Memories of ProxyShell
If this attack reminds you of the ProxyShell vulnerability from about a year ago, you’re not alone in thinking that.
According to GTSC, the Vietnamese cybersecurity company that first investigated and reported these new holes, researchers “detected exploit requests in IIS logs with the same format as [the] ProxyShell vulnerability”.
Notably, the sort of threat-hunting query that we recommended for ProxyShell exploit spelunking back in 2021 seems to work for detecting abuse of these new zero-days, too:
SELECT grep.* FROM file CROSS JOIN grep ON (grep.path = file.path) WHERE file.path LIKE 'C:\inetpub\logs\LogFiles\W3SVC%\u_ex210%' AND grep.pattern = 'autodiscover.json'
Microsoft, too, notes that “[the detection we] created in response to ProxyShell can be used for queries as there are similarities in function with this threat.”
Of course, we don’t yet know whether the new attack can be pulled off without leaving this specific tell-tale sign in your logs.
In other words, if you find trigger signs similar to those left behind by PowerShell exploits, you probably do have evidence of an attack, but absence of these signs is not evidence of absence.
According to GTSC, in attacks they’ve investigated so far, the cybercriminals used their unauthorised RCE powers to implant and run a variety of follow-on malware, including:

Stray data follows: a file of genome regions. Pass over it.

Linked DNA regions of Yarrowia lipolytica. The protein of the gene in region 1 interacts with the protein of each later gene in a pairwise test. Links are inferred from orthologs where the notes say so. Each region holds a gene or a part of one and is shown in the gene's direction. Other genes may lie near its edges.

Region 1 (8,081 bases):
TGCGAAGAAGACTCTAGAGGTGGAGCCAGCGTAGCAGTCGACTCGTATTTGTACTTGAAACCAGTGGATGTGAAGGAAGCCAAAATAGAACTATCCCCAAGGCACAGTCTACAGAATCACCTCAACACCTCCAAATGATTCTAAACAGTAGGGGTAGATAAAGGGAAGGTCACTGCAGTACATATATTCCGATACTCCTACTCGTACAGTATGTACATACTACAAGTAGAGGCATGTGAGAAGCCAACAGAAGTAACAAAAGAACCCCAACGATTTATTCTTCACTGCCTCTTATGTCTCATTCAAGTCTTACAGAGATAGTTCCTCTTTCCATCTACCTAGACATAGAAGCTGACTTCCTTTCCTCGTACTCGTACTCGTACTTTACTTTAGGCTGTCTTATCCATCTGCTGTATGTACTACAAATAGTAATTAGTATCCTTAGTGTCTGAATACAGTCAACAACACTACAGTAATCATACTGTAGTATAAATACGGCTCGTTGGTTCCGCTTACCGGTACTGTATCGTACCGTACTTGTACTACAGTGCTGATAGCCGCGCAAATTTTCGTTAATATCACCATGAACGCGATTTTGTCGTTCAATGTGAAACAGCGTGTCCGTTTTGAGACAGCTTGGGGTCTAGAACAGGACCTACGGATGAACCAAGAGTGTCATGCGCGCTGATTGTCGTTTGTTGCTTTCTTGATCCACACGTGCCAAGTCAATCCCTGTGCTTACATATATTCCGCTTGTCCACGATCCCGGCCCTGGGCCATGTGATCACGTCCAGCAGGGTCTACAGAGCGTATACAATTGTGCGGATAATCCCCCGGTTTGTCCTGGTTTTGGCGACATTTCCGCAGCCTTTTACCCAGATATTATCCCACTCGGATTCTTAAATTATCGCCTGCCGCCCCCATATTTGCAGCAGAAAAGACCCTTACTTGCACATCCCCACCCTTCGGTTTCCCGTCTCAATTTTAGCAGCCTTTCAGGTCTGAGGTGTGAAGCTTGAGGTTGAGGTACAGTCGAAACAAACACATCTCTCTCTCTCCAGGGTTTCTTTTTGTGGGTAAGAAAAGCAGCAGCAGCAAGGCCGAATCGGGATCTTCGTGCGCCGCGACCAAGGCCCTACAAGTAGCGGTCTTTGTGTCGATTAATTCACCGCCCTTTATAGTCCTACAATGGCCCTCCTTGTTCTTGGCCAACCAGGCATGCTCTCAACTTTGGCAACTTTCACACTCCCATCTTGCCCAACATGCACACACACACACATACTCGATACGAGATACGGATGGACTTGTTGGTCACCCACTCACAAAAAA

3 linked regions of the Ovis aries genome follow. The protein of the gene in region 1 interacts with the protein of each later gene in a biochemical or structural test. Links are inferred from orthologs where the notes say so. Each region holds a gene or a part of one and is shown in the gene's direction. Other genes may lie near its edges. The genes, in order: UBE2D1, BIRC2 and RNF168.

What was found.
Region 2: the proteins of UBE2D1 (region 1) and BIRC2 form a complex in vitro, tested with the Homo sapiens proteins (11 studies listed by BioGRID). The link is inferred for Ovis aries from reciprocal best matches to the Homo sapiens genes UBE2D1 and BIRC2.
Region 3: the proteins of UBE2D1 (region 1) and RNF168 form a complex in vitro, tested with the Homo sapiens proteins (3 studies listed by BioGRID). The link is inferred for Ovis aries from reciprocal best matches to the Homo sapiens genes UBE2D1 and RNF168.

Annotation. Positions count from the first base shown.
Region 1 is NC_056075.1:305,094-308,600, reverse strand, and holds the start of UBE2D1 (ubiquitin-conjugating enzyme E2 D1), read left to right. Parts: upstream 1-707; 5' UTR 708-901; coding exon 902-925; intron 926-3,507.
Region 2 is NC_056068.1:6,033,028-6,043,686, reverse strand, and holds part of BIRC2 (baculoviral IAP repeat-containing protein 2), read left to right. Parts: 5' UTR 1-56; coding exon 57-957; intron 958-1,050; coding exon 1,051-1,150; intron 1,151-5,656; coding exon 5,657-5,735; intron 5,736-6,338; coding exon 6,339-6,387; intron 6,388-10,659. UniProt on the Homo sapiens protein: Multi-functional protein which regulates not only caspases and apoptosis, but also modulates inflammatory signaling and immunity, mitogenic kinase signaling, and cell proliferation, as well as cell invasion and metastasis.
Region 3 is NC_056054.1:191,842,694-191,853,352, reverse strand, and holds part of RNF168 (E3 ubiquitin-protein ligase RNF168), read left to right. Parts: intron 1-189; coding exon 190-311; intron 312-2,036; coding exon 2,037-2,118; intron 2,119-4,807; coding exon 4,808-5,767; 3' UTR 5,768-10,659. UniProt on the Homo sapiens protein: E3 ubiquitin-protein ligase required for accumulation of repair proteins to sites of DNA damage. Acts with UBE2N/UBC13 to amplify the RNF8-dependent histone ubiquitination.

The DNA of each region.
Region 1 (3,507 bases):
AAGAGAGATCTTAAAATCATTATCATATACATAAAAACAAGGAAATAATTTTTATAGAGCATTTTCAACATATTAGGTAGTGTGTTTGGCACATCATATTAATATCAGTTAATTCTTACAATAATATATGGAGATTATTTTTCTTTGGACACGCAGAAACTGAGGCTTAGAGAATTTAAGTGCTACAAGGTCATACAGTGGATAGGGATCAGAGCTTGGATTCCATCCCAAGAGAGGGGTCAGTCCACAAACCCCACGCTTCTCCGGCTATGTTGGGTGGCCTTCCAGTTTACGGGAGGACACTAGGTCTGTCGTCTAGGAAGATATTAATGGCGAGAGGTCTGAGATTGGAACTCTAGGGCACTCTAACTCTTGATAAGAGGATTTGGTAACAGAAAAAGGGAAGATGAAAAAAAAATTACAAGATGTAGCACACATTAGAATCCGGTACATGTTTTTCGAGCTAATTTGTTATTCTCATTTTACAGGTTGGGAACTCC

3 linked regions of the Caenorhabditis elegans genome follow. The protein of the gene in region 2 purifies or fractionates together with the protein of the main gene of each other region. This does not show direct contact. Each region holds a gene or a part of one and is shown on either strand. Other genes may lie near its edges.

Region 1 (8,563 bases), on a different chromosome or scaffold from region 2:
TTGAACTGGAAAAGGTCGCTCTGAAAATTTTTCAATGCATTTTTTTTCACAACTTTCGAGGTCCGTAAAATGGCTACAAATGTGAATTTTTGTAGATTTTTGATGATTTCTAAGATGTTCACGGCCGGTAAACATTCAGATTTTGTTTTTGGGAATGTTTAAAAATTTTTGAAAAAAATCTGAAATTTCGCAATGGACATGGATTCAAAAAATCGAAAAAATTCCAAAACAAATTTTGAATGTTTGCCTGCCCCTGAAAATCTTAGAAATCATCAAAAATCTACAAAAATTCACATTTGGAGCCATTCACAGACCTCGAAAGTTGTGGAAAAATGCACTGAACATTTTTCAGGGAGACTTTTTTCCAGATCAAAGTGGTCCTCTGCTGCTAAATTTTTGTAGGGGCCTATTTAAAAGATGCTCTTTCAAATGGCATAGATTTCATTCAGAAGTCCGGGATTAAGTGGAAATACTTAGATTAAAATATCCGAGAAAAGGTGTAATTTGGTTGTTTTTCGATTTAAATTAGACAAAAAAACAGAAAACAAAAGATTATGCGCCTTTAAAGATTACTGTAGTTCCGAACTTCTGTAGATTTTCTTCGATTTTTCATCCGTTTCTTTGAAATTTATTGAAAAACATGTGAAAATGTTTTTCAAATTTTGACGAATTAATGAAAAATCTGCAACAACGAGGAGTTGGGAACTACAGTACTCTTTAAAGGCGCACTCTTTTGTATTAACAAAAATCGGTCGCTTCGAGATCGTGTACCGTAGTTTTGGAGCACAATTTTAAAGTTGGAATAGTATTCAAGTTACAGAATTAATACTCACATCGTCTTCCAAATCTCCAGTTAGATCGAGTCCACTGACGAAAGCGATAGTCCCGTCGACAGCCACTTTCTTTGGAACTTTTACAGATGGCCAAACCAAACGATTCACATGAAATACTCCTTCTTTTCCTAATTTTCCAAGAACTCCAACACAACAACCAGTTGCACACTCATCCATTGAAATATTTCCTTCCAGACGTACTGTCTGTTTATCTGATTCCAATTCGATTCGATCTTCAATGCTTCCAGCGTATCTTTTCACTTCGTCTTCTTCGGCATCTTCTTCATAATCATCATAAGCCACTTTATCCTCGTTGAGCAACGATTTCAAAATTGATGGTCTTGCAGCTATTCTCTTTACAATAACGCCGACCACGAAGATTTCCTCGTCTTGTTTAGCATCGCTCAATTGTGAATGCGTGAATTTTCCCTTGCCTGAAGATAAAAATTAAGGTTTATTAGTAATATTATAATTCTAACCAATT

- Webshells implanted to open a web-based backdoor for later. Webshells typically allow follow-on attacks to embed arbitrary system commands, with arbitrary command arguments, into regular-looking HTTP requests. The webshell then directly executes the desired command with the privileges of the web server itself.
- Credential dumping malware. Credential stealers typically snoop around on disk and in memory (if they have sufficient privilege) looking for plaintext passwords, session cookies and authentication tokens that could allow what’s known as lateral movement to other computers on the network.
- Zombie malware in the form of DLLs loaded into legitimate-looking processes. One DLL sample that GTSC researchers analysed could be remotely fed with encrypted instructions to dump system information, run arbitrary commands, launch C# modules, and modify files and folders on the infected system.
We will update this article as we learn more, including reporting when Microsoft gets patches out to close these holes.
Threat hunting advice
For threat hunting advice from GTSC, who discovered and reported the bugs, from Microsoft, and from Sophos, please see:
What to do?